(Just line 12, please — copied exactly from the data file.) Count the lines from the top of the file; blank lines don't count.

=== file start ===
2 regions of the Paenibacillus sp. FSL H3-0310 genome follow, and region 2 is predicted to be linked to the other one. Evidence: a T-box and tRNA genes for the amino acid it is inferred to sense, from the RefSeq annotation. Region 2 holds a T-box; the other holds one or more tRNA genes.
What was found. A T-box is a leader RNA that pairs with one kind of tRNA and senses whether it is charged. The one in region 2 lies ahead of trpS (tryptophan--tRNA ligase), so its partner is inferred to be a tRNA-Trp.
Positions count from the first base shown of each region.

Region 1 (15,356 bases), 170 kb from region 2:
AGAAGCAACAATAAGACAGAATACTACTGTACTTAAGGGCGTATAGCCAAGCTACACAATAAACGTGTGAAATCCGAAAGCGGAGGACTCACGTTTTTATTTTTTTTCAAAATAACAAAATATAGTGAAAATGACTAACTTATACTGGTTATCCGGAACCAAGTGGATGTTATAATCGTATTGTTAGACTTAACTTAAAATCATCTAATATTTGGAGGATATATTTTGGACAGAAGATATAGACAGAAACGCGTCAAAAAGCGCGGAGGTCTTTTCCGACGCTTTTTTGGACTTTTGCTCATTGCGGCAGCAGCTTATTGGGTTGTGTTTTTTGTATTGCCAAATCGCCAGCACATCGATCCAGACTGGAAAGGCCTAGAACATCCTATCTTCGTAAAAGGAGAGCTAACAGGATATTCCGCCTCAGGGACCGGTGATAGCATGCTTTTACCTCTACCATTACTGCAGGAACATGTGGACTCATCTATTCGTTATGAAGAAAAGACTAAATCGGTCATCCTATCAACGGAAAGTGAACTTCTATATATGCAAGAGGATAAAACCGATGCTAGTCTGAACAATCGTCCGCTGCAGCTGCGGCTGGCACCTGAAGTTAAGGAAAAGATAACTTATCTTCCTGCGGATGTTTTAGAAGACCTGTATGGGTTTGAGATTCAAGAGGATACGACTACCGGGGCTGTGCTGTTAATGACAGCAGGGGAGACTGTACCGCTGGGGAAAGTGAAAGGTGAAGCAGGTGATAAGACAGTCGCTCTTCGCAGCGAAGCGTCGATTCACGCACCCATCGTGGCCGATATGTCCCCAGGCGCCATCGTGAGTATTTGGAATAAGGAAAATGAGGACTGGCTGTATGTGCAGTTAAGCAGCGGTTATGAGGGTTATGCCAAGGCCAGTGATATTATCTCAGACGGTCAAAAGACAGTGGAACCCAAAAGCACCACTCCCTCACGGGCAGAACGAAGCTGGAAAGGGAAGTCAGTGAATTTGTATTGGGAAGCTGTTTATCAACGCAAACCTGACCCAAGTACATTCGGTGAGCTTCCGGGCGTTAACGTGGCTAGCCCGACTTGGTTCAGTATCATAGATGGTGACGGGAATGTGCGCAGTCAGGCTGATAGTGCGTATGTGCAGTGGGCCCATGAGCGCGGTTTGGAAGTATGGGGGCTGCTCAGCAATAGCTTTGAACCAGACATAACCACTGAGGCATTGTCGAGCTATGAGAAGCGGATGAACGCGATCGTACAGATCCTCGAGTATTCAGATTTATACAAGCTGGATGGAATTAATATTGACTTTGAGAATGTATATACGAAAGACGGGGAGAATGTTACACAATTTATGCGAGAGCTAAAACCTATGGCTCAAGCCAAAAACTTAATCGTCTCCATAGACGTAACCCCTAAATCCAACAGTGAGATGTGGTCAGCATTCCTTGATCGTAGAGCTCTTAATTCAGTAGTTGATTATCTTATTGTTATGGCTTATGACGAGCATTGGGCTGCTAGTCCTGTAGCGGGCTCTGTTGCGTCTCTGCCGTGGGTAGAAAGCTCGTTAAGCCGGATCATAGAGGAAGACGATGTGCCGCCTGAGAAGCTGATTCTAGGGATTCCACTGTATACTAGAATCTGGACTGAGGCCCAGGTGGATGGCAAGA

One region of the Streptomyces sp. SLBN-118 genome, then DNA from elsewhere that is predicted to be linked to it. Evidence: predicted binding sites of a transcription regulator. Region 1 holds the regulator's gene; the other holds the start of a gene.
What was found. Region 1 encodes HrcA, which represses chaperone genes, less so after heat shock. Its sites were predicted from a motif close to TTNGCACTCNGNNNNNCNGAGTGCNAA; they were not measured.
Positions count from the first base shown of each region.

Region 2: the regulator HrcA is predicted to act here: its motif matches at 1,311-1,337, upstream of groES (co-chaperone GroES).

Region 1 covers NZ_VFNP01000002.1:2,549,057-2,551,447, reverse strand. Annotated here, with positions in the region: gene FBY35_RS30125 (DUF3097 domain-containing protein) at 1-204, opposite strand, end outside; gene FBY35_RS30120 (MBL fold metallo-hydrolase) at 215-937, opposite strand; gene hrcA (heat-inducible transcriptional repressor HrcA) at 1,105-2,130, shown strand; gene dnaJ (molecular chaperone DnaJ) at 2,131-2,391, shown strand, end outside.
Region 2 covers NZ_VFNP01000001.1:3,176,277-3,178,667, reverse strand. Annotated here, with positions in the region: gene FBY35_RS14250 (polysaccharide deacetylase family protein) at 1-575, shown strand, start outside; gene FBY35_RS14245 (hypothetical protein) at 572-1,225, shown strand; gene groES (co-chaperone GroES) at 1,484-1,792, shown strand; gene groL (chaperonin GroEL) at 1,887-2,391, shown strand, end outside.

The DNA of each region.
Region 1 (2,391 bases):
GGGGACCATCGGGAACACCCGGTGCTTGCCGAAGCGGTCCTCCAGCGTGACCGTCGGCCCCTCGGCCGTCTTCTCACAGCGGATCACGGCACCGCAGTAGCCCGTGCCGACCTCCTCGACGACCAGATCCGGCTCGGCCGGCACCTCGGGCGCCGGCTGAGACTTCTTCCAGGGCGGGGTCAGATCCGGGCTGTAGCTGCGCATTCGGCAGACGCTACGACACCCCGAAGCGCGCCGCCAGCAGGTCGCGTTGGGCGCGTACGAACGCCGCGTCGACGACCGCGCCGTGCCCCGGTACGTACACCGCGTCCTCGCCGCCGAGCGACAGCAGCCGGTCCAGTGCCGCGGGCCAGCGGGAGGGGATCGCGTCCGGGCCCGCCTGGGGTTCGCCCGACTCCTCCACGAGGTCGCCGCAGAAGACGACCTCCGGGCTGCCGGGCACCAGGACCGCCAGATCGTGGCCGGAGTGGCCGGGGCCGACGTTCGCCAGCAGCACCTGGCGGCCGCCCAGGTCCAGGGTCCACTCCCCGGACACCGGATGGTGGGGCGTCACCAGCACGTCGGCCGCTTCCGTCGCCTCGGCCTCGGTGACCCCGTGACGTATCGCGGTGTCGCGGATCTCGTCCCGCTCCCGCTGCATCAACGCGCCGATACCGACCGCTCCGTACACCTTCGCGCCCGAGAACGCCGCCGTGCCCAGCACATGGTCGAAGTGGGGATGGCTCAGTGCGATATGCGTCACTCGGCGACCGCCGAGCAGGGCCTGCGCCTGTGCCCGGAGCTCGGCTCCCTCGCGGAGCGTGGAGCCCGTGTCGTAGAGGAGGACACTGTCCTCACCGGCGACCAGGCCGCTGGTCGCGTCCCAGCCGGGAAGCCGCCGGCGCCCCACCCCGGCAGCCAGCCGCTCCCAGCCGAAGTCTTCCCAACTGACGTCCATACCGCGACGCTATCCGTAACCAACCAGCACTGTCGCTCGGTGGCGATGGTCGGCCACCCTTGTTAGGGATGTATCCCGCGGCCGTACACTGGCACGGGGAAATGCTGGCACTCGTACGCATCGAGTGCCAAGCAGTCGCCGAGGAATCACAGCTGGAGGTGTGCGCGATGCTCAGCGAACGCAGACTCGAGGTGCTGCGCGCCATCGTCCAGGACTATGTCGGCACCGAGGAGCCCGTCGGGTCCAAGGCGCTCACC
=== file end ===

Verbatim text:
The DNA of each region.